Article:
Lukas Märtens 7:41.43 German Record Ahead Of Wellbrock & Auböck In Stockholm 800m Hints At Blistering Budapest Battles For World Titles In June

2022-04-12 Reading Time: 3 minutes
l-r: Florian Wellbrock, Lukas Märtens and Felix Auböck, who gave meet organiser Dennis Fredriksson and the Stockholm Open some of the biggest highlights of the 2022 swim season so far. Photo, courtesy of Michael Peyrebrune

Understandably, Lukas Märtens does not want to arrive in Budapest this June with a label on his cap reading ‘strong World title shot in three distance freestyle events’ yet that is what he is after adding a German and Stockholm Open record of 7:41.43 for victory over training partner, Olympic marathon and World marathon and 1500m champion Florian Wellbrock to a stellar season of progress in the pool.

Before he hit the water, Märtens was ninth best all-time on the German 800m ranking topped by Wellbrock at 7:41.77, the time he clocked in heats at the Olympic Games last year.

Over the course of 16 lengths, Märtens then proceeded to plough his way past every one of those eight Germans ahead of him on the clock after on the way to a 12-sec lifetime best, or a pace something like 1.5sec faster than he had ever swum each 100m of his previous best 800m, 7:53.78, clocked last month.

That made him 142nd all-time. Now, he’s No10.

Wellbrock and Felix Auböck, the Loughborough-based Austrian who raced all-but stroke-for-stroke with the Olympic marathon champ until 700m, stayed the pace for the first 200m but Märtens was in no mood to be held back by the most decorated distance freestyle swimmer in the world 2019-2022.

Under the guidance of coach Bernd Berkhahn, the sparring partners have surely felt the push and pull of rivaly over a great many days in training in the past couple of seasons. Here’s how the drive, flow with no ebb went today as the Germans punched a 1-2 for Sportclub Magdeburg and Auböck broke his own Austrian record by 0.41sec:

  • 55.41; 1:54.38; 2:53.01; 3:51.98; 4:50.51; 5:48.80; 6:46.18; 7:41.43 Lukas Märtens
  • 56.36; 1:54.95; 2:53.99; 3:53.42; 4:51.82; 5:50.21; 6:48.24; 7:43.10 Florian Wellbrock
  • 57.25; 1:55.90; 2:54.71; 3:53.36; 4:52.16; 5:50.70; 6:48.92; 7:45.32 Felix Auböck

Next home were Ireland’s Daniel Wiffen, on an Irish record of 7:50.74 (3:54.56), Mykhailo Romanchuk, Ukraine’s Olympic silver medallist in the 1500m and bronze medallist in the 800m in Tokyo last year, on 7:51.39 (3:55.37), and, the first man outside the FINA ‘A’ cut of 7:53.11 for World titles in Budapest, Norway’s Henrik Christiansen, on 7:53.27.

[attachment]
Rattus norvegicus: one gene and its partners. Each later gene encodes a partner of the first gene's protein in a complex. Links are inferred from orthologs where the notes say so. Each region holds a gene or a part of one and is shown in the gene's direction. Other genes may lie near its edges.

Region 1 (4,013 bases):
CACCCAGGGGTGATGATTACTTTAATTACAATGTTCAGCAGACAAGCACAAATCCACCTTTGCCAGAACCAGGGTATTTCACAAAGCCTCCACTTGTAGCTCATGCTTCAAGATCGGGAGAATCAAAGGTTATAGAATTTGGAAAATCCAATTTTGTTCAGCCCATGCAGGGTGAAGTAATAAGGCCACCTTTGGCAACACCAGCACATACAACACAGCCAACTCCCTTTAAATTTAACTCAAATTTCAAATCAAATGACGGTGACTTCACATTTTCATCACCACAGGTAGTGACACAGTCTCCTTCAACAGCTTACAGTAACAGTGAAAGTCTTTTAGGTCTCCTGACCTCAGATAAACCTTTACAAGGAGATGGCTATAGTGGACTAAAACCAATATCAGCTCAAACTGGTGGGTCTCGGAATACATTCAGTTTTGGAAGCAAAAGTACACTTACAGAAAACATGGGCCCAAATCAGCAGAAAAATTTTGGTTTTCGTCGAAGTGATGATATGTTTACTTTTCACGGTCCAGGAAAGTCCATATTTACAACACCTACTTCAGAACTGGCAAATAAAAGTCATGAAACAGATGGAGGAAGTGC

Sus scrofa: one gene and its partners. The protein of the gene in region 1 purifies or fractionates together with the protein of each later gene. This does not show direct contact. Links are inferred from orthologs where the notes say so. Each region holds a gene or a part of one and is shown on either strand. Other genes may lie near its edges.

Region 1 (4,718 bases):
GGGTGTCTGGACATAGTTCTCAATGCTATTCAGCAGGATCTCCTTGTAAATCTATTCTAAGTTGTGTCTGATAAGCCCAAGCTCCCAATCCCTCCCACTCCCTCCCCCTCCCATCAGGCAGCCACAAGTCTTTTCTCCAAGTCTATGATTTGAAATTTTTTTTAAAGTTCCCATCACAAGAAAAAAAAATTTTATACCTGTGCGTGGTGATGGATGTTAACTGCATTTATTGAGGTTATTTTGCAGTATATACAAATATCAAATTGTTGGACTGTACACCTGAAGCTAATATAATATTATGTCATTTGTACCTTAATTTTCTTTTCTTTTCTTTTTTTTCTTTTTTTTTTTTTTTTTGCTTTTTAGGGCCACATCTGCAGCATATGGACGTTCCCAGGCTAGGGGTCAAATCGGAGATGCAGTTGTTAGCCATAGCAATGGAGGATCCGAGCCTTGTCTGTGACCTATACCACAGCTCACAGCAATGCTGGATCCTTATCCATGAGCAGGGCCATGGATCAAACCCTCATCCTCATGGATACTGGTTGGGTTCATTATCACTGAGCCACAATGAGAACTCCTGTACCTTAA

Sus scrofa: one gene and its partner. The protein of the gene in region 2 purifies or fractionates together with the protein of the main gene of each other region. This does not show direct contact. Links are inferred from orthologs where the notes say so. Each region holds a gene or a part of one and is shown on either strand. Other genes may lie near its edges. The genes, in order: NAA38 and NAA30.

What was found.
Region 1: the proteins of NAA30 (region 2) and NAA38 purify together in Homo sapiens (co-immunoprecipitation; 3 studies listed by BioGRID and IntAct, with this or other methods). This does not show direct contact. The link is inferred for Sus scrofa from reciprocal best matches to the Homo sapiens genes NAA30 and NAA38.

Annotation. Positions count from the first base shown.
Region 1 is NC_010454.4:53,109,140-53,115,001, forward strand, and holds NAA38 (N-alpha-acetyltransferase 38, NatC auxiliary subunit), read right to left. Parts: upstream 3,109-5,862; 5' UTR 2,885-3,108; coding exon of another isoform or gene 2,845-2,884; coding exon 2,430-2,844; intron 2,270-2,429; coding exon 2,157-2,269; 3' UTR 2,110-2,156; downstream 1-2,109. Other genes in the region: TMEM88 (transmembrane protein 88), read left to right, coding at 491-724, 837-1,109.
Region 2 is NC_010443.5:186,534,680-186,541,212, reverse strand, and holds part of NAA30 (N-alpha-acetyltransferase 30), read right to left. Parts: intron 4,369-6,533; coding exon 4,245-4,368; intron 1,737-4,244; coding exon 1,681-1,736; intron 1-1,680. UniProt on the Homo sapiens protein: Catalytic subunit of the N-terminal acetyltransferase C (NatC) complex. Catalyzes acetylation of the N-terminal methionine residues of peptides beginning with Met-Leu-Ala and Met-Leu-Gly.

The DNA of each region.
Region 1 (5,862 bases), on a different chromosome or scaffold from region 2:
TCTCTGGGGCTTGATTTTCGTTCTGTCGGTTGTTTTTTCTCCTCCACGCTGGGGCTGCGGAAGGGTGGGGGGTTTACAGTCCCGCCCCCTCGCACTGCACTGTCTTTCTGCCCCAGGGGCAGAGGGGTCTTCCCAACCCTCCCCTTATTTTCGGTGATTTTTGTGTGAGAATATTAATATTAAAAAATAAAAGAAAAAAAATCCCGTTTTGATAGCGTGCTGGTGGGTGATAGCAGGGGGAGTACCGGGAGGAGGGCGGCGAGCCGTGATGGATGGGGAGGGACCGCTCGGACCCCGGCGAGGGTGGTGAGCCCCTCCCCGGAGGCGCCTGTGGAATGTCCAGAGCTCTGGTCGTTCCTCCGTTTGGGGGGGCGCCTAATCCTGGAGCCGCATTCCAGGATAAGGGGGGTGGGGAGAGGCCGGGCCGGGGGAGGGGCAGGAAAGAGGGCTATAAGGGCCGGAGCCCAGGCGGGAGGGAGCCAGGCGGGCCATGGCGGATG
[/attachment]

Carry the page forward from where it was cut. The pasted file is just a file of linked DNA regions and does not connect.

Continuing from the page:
After a stunning 3:41 in the 400m free and a lifetime best of 1:45 in the 200m at the Open, which followed a 14:40 win over Wellbrock over 1500m in a local Magdeburg derby last month, Lukas Märtens suggested that he played down suggestions that he was among the men to beat in Budapest.

Lack of experience at any major senior international championship, including the fact that he’s never raced at a World long-course showcase in the company of the very best, were among reasons given by Märtens when shrugging of any suggestion that his new status on the clock would translate as if by magic to a new status on biggest race day. He said:

“I’ll let everything sink in first, keep my focus and then go step by step. I haven’t even reached a final at a major championship yet. That’s why I’m definitely not going to think too much now and drive myself crazy because of these times. even if it were possible to calculate anything on that basis.”

Lukas Märtens, courtesy of the DSV

Even so, at 1:45.2, 3:41.60, 7:41.43 and 14:40.28 – and the latter three races all ahead of Wellbrock, throw a massive gauntlet down for the likes of double Olympic champion Bobby Finke, the American who had also never raced at a Games before glory in Tokyo, Gregorio Paltrinieri, Olympic 1500m champion in 2016, Ahmed Hafnaoui, the Tunisian who caused upset with 400m gold in Japan last year, and Australians Jack McLoughlin and Elijah Winnington.

Sarah Sjöström Concludes Open Test On 53.15 in 100 Free

Sarah Sjostrom warming up at the Tokyo 2020 Aquatics Centre in 2021 – Photo by Patrick B. Kraemer / MAGICPBK

Sarah Sjostrom has been building sped at the Open these past four days and concluded her test with a swift and dominant 53.15 (25.46) win in the 100, freestyle ahead of Denmark’s Signe Bro, on 54.42.

The women’s 100m breaststroke featured 2012 Olympic champion Ruta Meilutyte, the Lithuanian who recently staged a ‘bloody pond’ protest against Putin’s war on Ukraine.

The win went to Sophie Hansson, of Sweden and Helsingborgs Simsällskap, on 1:06.72, an A cut, with Meilutyte on 1:07.52, 0.09sec shy of A cut, third place to Israel’s Anastasia Gorbenko on 1:07.73 as she practiced a part of her ace medley sum.

The men’s 50m freestyle went to her Israeli teammate Meiron Cheruti, in 22.24, ahead of Finnish speedster Ari-Pekka Liukkonen, on 22.52 this day.

Andreas Vazaios of Greece and Loughborough University, photo by Michael Peyrebrune

Andreas Vazaios of Greece and Loughborough University, swam inside the FINa A cut for World titles with a 1:59.61 at the helm of the 200m medley, while Denmark’s Helena Rosendahl Bach, Aalborg, took the 200m butterfly in 2:09.65,m just outside FINA A, with Hungary’s Katinka Hosszu, triple Olympic champion of 2016, on 2:10.83.

There was no FINA A cut in the 50m breaststroke, the win going to Jørgen Scheie Bråthen, Lambertseter SK, in 27.59, 0.01sec ahead of Finland’s Olli Kokko.

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